Built-in assumptions should also be avoided in questions. When Oprah recently interviewed singer Shakira, who is a coach on the hit T.V. show The Voice, and also a new mother, Oprah asked “How has motherhood changed you?” For an average conversation or television interview, this question is fine. For a sociologist however, we would not want to make the assumption that Shakira feels motherhood has changed her. We would first want to ask “Do you feel motherhood has changed you?” Then we can ask “How has it changed you?”

Here is another example:

Mark one response in regards to the following statement:

The textbook we use for our class is well-written. 

Strongly Agree, Agree, Disagree, Strongly Disagree

Here the assumption is that everyone responding has read the text book, which we all know is honestly not likely. The option “No Opinion” or “Not Applicable” should be included in this type of question.  Contingency questions can also be used to avoid assumptions. Contingency questions are two or more part questions:


1. Do you study in the campus library? ____(If yes, answer question 1a, if no skip to question 2)

1a. How often do you study in the library? _____________

2. Do you study alone?_________________

Using the contingency question avoids the built-in assumption that would occur if the question asked was “How many days a week do you study in the campus library?”

Unclear questions also include assumptions. They assume that the respondent understands how you define a term. If I ask, “Do you study with friends often?” my idea of “often” may be very different than yours, so it is important that I clarify any ambiguous terms.

Technical jargon should also be avoided in research questions because the respondent may not be as familiar with an industry as the researcher.

For example, when asking students to evaluate teachers, the question “Is the pedagogy of this instructor effective?” may not seem problematic to educators  because we use the term “pedagogy” (the art, method, or science of teaching) often, but students might not be as familiar with the term.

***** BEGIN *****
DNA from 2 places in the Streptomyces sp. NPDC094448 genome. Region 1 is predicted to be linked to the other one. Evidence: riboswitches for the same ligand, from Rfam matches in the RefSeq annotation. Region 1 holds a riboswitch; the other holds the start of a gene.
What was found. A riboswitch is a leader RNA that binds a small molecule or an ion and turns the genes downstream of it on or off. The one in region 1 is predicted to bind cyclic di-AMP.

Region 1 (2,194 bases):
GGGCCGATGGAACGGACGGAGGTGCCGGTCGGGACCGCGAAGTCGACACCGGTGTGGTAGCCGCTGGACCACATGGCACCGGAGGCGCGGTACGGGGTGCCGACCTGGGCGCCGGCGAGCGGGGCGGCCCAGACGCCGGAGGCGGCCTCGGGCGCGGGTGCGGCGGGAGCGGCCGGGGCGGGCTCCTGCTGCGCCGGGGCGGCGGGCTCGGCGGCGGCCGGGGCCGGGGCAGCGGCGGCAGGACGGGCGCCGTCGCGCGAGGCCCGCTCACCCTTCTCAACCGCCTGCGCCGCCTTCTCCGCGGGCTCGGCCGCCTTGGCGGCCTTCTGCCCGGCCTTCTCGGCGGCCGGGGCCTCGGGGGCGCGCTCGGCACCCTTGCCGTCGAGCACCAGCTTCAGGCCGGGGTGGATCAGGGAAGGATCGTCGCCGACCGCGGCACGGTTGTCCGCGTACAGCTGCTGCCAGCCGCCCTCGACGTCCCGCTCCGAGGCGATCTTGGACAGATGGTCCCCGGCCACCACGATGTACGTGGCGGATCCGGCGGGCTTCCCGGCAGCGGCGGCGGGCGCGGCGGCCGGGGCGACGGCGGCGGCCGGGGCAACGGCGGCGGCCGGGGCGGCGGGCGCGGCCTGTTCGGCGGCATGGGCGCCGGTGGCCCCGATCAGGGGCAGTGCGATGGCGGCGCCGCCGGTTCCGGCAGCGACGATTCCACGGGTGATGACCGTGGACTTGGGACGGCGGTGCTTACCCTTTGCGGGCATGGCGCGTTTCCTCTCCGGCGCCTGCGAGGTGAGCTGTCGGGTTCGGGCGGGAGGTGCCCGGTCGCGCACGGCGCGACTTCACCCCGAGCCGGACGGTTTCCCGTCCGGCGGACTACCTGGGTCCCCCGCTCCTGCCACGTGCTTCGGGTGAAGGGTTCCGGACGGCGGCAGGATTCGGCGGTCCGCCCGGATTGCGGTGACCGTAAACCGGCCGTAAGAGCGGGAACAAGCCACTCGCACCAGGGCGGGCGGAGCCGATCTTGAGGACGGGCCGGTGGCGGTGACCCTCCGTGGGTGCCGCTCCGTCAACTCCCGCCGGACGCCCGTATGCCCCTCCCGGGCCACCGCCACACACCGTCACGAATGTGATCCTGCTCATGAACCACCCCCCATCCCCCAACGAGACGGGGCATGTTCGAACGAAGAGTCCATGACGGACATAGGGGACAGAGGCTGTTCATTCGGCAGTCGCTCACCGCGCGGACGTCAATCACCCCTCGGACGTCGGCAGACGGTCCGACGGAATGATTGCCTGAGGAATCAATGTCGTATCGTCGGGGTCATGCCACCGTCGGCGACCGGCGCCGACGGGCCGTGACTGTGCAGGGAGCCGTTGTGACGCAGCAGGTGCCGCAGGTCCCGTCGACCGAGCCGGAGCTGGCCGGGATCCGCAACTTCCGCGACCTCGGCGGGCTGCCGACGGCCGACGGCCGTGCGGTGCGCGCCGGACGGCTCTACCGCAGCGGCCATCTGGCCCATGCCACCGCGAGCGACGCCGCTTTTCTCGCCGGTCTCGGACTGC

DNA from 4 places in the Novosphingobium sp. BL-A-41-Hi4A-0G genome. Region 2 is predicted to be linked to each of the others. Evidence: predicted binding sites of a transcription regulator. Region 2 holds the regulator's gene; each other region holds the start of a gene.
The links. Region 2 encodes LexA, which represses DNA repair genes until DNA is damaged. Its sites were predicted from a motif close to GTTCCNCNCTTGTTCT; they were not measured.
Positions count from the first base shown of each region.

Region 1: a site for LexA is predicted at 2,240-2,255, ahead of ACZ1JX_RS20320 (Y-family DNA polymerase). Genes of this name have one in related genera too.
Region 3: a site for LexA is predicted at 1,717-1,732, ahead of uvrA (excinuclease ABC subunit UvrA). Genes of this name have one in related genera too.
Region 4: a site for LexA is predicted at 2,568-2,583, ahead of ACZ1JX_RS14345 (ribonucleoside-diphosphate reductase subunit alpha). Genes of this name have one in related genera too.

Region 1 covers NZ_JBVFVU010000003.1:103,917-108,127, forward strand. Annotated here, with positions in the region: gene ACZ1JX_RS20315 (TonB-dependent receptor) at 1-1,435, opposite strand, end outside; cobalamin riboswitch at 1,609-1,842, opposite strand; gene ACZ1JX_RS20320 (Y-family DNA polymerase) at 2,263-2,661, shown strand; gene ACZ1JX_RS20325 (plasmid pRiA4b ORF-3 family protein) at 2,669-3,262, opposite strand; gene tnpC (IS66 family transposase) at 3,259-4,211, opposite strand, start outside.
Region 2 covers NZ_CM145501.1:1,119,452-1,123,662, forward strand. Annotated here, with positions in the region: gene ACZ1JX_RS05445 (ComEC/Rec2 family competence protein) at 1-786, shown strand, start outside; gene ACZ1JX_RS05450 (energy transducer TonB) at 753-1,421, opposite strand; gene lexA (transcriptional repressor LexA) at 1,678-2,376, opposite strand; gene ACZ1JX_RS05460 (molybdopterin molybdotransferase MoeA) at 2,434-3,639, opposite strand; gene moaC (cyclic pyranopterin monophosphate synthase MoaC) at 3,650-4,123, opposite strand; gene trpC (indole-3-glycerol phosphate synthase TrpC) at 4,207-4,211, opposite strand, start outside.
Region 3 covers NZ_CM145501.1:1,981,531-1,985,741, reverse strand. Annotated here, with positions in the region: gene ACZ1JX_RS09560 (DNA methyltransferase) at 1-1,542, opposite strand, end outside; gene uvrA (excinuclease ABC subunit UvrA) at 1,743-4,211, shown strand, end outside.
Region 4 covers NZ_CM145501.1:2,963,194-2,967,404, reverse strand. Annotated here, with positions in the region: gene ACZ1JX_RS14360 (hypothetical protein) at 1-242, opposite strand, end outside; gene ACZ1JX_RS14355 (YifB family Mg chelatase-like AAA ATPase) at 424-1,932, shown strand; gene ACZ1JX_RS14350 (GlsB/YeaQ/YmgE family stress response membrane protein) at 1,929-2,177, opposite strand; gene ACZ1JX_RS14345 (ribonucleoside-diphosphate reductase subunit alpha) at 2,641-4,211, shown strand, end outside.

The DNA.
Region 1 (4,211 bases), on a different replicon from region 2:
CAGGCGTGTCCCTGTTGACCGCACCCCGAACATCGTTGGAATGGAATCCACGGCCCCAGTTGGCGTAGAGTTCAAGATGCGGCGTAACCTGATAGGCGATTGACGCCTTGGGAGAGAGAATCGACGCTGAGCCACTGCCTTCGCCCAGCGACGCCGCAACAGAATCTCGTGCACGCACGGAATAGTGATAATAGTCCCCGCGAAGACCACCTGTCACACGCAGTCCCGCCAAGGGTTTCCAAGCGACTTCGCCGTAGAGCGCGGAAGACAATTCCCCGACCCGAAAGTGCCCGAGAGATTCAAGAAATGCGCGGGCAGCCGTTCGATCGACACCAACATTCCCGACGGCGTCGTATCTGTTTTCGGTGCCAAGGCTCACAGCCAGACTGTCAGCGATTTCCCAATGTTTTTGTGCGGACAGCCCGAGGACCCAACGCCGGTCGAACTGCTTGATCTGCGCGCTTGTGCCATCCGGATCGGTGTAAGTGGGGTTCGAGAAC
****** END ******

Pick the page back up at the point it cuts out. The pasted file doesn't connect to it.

The next time you watch an interview on television, keep your eye out for questions asked that are double-barreled, loaded, threatening, and include assumptions. Sociologists work hard to design questions that avoid these mistakes.

How a researcher designs every part of their study has a significant impact on the validity of his/her results. Designing questions for surveys or interviews carefully, while keeping in mind the potential pitfalls, is extremely important.

Dig deeper:

  1. Watch a television interview (You can find clips here of Oprah’s Next Chapter– interviews with Shakira, Usher, Adam Levine, Tyler Perry, Jason Collins, Jane Fonda, and many others.) Write down three of the questions asked and analyze the strength of the questions. Would a sociologist ask the questions in the same way, why or why not?
  2. Read the Basics of Survey and Question Design . Find an actual survey about any topic and discuss if it has been created following these guidelines.
  3. Watch this video about designing survey questions and create a survey for friends or family on a topic of your choice. You can use a free service like Google Docs Forms or SurveyMonkey.
  4. Read the sample survey questions attached below. Look for questions that are weak and re-word any that are loaded, double-barreled, threatening, sensitive, or otherwise problematic.